Shaun Farrell said...

Congratulations Mike on the funding, all the very best of luck. Have endeavoured to follow you for some time now so glad to see things are moving forward.

Shaun Farrell said...

Congratulations on the funding Mike, hope all goes well for you. I have endeavoured to follow you for some years now so am glad things are now moving forward for you.

joesixpack said...

Could induced gravity really explain all RF cavity drives?

An extension of GR is that all matter and energy influence spacetime.

Forget for a moment QI, standing wave cancellation and how the balance is restored with the rest of the universe (which is clearly fascinating).

Being held in place; the cavity is simply a chamber which allows the momentum of photons to bend spacetime.

The Unruh waves then aren't necessarily part of the thrust or causal but are "waste" of the cancelled waves. The transmission of the cancelled energy to the ROU may be the most interesting aspect of all of this.

What I'm saying is that artificial horizons direct energy in a more useful manner and in a way, create an artificial gravity vector. Again, what happens to the cancelled waves is most interesting, but I post they are waste and not influential on theoretical or effective thrust.

It would perhaps be interesting to see if a laser or maser (or any concentrated energy source) like input to a RF cavity thruster could be used and if this increases thrust in a manner that exceeds a linear relationship with input power to thrust. I apologise if this has been tried before, what I am aware of is using a laser and a resonator to see if C changed in the cavity.

I think Mike has said this last experimental observation was disproven but the way I interpret this is that C itself of the RF beams or the observational laser does not change but the mechanism might alter the *observations* for the (observational) laser. Also, if a small amount of the observational energy is carried away by the RF beams ("propellant"), then as the beams do cancel, then at a quantum level (which Mike suggests might be timeless) there might be "extra" Unruh radiation which equilibrates with an instantaneous effect on the observed reflected/resonated beam; however C itself never actually changes (at least not in this or a similar apparatus)?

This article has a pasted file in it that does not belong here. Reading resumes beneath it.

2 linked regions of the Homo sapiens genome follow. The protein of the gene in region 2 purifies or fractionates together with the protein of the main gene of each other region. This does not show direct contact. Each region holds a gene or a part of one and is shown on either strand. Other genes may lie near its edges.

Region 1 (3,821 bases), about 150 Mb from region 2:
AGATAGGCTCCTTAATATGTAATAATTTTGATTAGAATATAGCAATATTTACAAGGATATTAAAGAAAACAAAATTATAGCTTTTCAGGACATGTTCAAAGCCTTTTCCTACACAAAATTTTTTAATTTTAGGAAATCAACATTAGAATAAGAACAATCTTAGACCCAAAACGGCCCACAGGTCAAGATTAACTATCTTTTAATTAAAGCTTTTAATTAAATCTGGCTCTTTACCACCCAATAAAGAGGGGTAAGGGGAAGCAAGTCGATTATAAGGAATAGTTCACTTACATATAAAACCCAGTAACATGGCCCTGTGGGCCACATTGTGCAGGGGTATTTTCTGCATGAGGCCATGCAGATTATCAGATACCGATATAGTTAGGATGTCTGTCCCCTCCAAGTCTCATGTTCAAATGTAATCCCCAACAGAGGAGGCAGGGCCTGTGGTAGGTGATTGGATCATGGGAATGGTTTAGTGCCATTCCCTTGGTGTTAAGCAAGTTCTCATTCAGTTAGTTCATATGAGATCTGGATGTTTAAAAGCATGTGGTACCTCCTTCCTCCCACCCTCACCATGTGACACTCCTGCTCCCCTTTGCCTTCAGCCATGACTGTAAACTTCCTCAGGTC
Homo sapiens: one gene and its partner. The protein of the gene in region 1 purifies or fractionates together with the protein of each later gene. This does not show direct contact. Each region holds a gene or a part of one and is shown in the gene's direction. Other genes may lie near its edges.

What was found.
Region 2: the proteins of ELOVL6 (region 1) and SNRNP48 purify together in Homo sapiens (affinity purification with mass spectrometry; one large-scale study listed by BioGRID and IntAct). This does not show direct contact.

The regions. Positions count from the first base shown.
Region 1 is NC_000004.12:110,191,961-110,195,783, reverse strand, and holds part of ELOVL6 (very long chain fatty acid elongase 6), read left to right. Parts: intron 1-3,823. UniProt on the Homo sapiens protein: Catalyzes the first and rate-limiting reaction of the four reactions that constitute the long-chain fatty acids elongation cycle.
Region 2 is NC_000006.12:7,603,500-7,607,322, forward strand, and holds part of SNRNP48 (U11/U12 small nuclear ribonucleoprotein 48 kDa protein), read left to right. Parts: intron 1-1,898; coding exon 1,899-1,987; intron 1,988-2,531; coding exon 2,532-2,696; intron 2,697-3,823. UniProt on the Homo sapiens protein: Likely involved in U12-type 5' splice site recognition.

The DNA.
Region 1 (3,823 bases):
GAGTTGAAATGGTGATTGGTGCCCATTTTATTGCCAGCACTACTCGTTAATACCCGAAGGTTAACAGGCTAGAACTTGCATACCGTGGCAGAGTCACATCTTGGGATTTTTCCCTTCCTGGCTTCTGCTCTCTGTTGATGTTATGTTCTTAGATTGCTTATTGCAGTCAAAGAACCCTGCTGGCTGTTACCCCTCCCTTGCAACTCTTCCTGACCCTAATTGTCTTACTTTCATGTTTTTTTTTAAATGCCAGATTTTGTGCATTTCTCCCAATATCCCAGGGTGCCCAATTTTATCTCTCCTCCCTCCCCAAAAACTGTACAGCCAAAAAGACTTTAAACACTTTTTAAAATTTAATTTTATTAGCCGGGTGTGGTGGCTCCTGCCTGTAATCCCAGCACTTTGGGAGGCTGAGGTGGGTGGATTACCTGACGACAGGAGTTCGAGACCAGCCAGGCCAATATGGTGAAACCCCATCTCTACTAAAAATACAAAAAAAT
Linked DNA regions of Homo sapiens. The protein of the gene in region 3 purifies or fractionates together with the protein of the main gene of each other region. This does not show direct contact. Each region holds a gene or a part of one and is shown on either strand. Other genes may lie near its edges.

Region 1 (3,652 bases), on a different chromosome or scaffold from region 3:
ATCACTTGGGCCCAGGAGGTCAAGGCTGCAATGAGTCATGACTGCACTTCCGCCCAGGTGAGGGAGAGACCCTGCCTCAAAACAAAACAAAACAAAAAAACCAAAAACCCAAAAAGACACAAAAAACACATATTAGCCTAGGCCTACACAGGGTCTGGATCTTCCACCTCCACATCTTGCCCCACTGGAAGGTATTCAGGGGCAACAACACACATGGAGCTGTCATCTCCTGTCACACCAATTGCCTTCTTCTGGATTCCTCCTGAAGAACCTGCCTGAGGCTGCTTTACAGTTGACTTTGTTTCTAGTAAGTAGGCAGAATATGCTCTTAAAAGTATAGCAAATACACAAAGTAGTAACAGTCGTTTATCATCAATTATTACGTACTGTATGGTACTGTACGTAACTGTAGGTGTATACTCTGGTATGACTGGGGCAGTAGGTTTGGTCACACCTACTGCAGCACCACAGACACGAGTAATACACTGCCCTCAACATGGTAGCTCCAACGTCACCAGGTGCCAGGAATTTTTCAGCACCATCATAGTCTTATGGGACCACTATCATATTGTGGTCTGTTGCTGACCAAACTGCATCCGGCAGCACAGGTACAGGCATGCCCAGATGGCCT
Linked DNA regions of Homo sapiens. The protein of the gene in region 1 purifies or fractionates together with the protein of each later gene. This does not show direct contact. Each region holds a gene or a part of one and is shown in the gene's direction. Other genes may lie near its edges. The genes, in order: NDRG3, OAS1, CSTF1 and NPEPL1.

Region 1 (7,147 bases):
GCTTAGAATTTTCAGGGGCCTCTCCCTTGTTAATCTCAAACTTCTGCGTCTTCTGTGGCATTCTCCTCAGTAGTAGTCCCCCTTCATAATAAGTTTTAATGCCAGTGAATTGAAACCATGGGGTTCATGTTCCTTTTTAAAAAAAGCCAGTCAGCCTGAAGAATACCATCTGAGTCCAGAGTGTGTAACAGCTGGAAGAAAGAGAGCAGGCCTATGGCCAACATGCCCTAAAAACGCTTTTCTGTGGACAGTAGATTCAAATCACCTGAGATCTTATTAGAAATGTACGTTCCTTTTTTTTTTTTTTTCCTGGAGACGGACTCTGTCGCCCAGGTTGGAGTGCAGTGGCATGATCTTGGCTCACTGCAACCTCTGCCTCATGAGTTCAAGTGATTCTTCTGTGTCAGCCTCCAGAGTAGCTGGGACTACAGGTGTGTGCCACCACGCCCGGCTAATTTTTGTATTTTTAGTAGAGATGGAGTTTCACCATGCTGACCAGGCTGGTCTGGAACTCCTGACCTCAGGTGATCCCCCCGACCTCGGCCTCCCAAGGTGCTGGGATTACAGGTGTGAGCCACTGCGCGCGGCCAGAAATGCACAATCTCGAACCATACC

Simon Derricutt said...

Joe - with EM waves, a reflection comes with a 180° phase change of either the electric or magnetic component. We can also view that as the atoms at the reflecting surface producing that antiphase wave that in the forward direction cancels out the forward wave and in the reflected direction is measurable (since the electric and magnetic waves both exist in the reflected wave). In the forward direction, though, where we can't measure any wave (since either the electrical or magnetic component is zero) there may nevertheless be *something* travelling. Does this "orphaned" electric or magnetic wave carry momentum? Maybe somewhat difficult to actually measure unless the wave density is very high, as it would be in the resonant cavity of the EMDrive.

Since from one point of view (i.e. where the mass is concentrated) atoms are mostly empty space, it's hard to see how they can produce an artificial horizon - there's a lot more gap than there is stuff blocking the view of what's beyond. It's thus possible that although QI does produce the right figures for the EMDrive when the dielectric effect is corrected for, it may not be the ultimate explanation for what's really happening. I'd suggest therefore holding (and developing) multiple alternate explanations for the reason the EMDrive works until we can knock out one of them because a prediction doesn't pan out. There's still that outlier for QI of Shawyer's first experiment, where QI predicts the magnitude pretty well but in the opposite direction. That may of course be an experimental error in reading the direction - sounds silly that he could have got the direction wrong but all it takes is a couple of crossed wires in a load cell since there's not really any movement to measure.

The main problem with using higher frequencies in the cavity (such as lasers etc.) is that the physical dimensions will change with temperature, thus maintaining a high-enough Q becomes very difficult. IIRC, since 1983 the speed of light has been defined as constant, with both distance and time related to c, so measuring any change in c is *difficult*.

Still, it's standard theory that an EM photon carries momentum. What's not defined is whether an "orphaned" electric or magnetic wave on its own can carry momentum (it's not a photon). Can the Unruh wave carry momentum? Since an Unruh wave is also not a photon, maybe not, but then all the fields we know of must be able to carry and transmit momentum (since momentum is always transferred through the action of a field).

More thinking needed about the nature of momentum and the ways it is transferred....

joesixpack said...

I agree a multiple hypothesis view is the best. The reason why I thought EM-induced gravity might be a reasonable explanation was that the thrust was so low. I think higher energy density propellant waves scaling output (thrust) faster than an input of the same given magnitude but less density is a logical corollary of GR (this make me think of the Kugelblitz for more than energy production...).